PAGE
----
China has seized on an embarrassing revelation about U.S. President Donald Trump's top trade adviser to score points and toughen its rhetoric in its long-running trade dispute with the United States.
At a briefing Tuesday in Beijing, Foreign Ministry spokesperson Hua Chunying said the international community had been "in uproar and shocked" by revelations that U.S. trade adviser Peter Navarro used a fictitious analyst as a source of quotes in several books.
"Making up and peddling lies, even making policy based on lies, is not only ridiculous, but also extremely dangerous," Hua was quoted as saying by Reuters news agency.
A day earlier, the state-run television network CCTV said in an editorial that Navarro "has put much of his fantasy into practice as one of the most important pushing hands behind the U.S.'s decisions to stage a trade war against China. He is also the most radical White House adviser to voice the China threat narratives."
Navarro, an academic seen as one of the administration's strongest advocates for a hard line on China trade, has been forced to admit that Ron Vara, a hawkish analyst quoted in several of his books, is in fact a made-up person whose name is an anagram of Navarro's own.
The fiction was first revealed last week by Tessa Morris-Suzuki at the Australian National University, who wrote in the Chronicle of Higher Education that Ron Vara's name turned up a dozen times in at least six of Navarro's books, but that no such person could be found.
Navarro subsequently admitted to having invented the character but defended his action in a press statement, saying the fictional analyst was a "whimsical device and pen name" devised purely for "entertainment value," not as a source of fact.
Nevertheless, analysts say the revelation has weakened Navarro's credibility as a key player in efforts to resolve the trade dispute, and handed Beijing a cudgel with which to hammer the American negotiators. Navarro is considered among the architects of the U.S. trade policy and has been a regular participant in those talks.
Gao Mobo, a professor of Chinese studies at the University of Adelaide, said academics need to be impartial and objective, supporting their assertions with empirical evidence or by citing credible sources. "You cannot just write up a statement or make an assertion without substantiation," he said in an email to VOA.
Frank Xie, an associate professor of marketing at the University of South Carolina Aiken, suggested the Navarro episode had given Beijing an opportunity to do something it needed to do anyway — step up its rhetoric in the trade dispute.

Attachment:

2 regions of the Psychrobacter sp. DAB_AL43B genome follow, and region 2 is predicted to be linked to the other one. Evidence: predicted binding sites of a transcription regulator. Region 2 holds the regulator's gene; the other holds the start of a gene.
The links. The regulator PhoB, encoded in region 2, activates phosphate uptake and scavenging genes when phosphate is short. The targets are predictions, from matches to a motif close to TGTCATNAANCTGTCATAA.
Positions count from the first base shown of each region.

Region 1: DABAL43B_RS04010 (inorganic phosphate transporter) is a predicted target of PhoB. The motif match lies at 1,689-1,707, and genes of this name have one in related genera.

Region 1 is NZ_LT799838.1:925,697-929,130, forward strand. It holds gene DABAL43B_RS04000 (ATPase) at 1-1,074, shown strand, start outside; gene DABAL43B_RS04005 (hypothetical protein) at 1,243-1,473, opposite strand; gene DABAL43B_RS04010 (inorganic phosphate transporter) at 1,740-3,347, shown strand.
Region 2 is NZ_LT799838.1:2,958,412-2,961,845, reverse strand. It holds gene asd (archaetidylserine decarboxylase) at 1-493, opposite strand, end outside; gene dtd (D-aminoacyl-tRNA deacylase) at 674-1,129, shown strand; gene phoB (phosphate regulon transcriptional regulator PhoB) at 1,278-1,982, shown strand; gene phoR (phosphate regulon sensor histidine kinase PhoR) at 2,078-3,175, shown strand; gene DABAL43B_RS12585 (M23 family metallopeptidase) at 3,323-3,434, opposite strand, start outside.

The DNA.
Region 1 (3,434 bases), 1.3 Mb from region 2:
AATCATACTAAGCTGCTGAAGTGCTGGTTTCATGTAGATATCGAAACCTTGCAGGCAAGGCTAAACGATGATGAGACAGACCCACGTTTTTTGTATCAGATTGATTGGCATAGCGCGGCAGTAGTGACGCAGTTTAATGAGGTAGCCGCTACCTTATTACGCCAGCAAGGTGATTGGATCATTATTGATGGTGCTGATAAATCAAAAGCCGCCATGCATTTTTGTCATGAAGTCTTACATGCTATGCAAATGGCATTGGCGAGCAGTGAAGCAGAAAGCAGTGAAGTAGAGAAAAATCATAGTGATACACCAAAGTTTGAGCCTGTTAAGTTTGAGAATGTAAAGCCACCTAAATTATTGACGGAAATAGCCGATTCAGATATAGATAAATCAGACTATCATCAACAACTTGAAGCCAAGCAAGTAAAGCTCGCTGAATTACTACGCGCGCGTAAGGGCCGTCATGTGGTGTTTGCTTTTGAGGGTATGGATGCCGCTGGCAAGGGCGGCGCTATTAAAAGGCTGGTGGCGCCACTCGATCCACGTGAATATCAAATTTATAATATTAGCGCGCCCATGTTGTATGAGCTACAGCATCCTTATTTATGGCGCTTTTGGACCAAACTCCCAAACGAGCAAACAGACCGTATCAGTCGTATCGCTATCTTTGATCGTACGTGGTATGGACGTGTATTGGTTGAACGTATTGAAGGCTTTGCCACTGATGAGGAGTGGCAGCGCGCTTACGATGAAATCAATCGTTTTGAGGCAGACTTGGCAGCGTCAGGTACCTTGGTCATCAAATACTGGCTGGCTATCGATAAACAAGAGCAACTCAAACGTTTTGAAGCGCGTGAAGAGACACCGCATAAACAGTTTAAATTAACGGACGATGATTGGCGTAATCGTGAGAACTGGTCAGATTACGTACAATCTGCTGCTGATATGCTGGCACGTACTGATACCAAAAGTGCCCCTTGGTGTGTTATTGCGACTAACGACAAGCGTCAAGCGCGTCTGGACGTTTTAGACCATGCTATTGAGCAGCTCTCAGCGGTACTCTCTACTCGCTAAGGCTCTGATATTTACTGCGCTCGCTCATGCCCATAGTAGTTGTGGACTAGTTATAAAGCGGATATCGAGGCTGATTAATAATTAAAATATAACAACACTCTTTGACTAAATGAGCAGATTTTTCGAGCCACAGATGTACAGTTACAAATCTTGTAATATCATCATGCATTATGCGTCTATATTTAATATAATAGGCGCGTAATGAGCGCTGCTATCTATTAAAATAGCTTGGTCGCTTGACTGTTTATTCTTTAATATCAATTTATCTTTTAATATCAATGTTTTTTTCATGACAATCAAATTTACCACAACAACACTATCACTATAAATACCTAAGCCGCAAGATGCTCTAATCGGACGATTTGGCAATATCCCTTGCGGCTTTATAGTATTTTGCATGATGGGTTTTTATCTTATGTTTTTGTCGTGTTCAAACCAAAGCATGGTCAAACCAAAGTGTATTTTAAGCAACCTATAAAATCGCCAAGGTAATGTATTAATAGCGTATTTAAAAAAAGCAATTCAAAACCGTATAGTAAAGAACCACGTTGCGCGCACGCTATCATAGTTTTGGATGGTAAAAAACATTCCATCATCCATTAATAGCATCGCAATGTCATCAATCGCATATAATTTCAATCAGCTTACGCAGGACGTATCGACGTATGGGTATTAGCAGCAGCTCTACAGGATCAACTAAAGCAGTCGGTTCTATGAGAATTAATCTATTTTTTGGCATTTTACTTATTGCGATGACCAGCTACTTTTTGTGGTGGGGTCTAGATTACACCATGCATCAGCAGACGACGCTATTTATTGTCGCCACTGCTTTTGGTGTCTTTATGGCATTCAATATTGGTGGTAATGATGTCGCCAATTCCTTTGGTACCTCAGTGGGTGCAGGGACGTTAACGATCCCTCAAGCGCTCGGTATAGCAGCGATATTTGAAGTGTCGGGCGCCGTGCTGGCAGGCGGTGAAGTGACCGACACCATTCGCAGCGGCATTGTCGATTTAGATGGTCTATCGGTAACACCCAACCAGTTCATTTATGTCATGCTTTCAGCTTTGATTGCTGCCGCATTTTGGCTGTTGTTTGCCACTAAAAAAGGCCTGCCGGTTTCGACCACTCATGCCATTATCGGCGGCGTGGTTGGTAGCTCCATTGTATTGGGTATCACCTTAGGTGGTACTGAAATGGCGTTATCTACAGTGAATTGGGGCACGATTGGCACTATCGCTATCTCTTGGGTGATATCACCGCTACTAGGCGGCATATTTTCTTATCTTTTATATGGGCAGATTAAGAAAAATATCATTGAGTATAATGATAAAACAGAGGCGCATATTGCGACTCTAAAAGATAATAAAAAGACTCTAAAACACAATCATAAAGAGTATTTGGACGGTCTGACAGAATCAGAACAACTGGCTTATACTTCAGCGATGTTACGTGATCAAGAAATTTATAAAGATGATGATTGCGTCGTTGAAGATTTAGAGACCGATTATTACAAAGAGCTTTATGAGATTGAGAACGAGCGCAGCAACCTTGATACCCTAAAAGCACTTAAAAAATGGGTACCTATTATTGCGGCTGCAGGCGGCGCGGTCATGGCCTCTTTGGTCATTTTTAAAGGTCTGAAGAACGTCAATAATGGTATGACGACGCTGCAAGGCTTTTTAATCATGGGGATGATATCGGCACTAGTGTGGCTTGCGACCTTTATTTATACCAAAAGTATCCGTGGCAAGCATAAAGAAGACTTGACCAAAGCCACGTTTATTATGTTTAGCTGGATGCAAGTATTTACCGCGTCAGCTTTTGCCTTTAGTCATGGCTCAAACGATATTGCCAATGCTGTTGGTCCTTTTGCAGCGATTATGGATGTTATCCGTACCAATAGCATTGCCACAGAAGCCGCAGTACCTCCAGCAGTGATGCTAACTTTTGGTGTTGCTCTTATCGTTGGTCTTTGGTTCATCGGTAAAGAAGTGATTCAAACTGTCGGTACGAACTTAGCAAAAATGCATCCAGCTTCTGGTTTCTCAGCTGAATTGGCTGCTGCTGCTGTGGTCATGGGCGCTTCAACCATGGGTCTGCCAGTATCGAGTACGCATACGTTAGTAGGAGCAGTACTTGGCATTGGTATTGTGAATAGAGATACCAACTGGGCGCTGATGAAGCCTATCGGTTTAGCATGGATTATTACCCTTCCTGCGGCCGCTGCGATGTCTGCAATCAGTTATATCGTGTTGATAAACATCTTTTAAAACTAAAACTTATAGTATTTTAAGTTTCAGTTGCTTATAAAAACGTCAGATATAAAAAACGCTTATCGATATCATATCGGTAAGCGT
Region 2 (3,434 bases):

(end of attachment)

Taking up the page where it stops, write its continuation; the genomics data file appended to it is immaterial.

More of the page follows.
China has to appear tough because its leaders realize their country is stuck in a trade war they cannot win, Xie said.
"If it caves in and accepts Trump's deal, all the benefits for the privileged groups with vested interests and state-run enterprises will be gone. That will collapse the party," Xie said. "But if it fights [the U.S.] by decoupling the Chinese economy from the U.S. economy, the party will also fall from power."
Stuck between two unpalatable alternatives, Xie said, China appears to be trying to stall the trade negotiations in the hope that Trump will be defeated in the 2020 election and they will be able to deal with a new American president.
China is also expected soon to convene a fourth plenary session of the Chinese Communist Party, an event that is long overdue, fueling suspicions of political undercurrents unfavorable to President Xi Jinping. That, Xie said, gives the Chinese leadership another reason to toughen its rhetoric and present a public image of strength.
Despite the commotion over the exposure of Navarro's alter ego, some analysts doubt the revelation will have much impact on the U.S.-China trade talks.
"The Trump administration's credibility cannot be hurt any further anyway," argued Gao, the University of Adelaide professor. Neither will it harm future Sino-U.S. relations, which he said "aren't based on this kind of credibility."
Yen Chen-shen, an international relations professor at Taipei's National Chengchi University, suggested that Navarro's role in the talks is not that important because the U.S. president has his own agenda toward China and largely makes his own decisions.
The professor advised both the U.S. and Chinese governments to downplay Navarro's role if they truly want to strike a trade deal.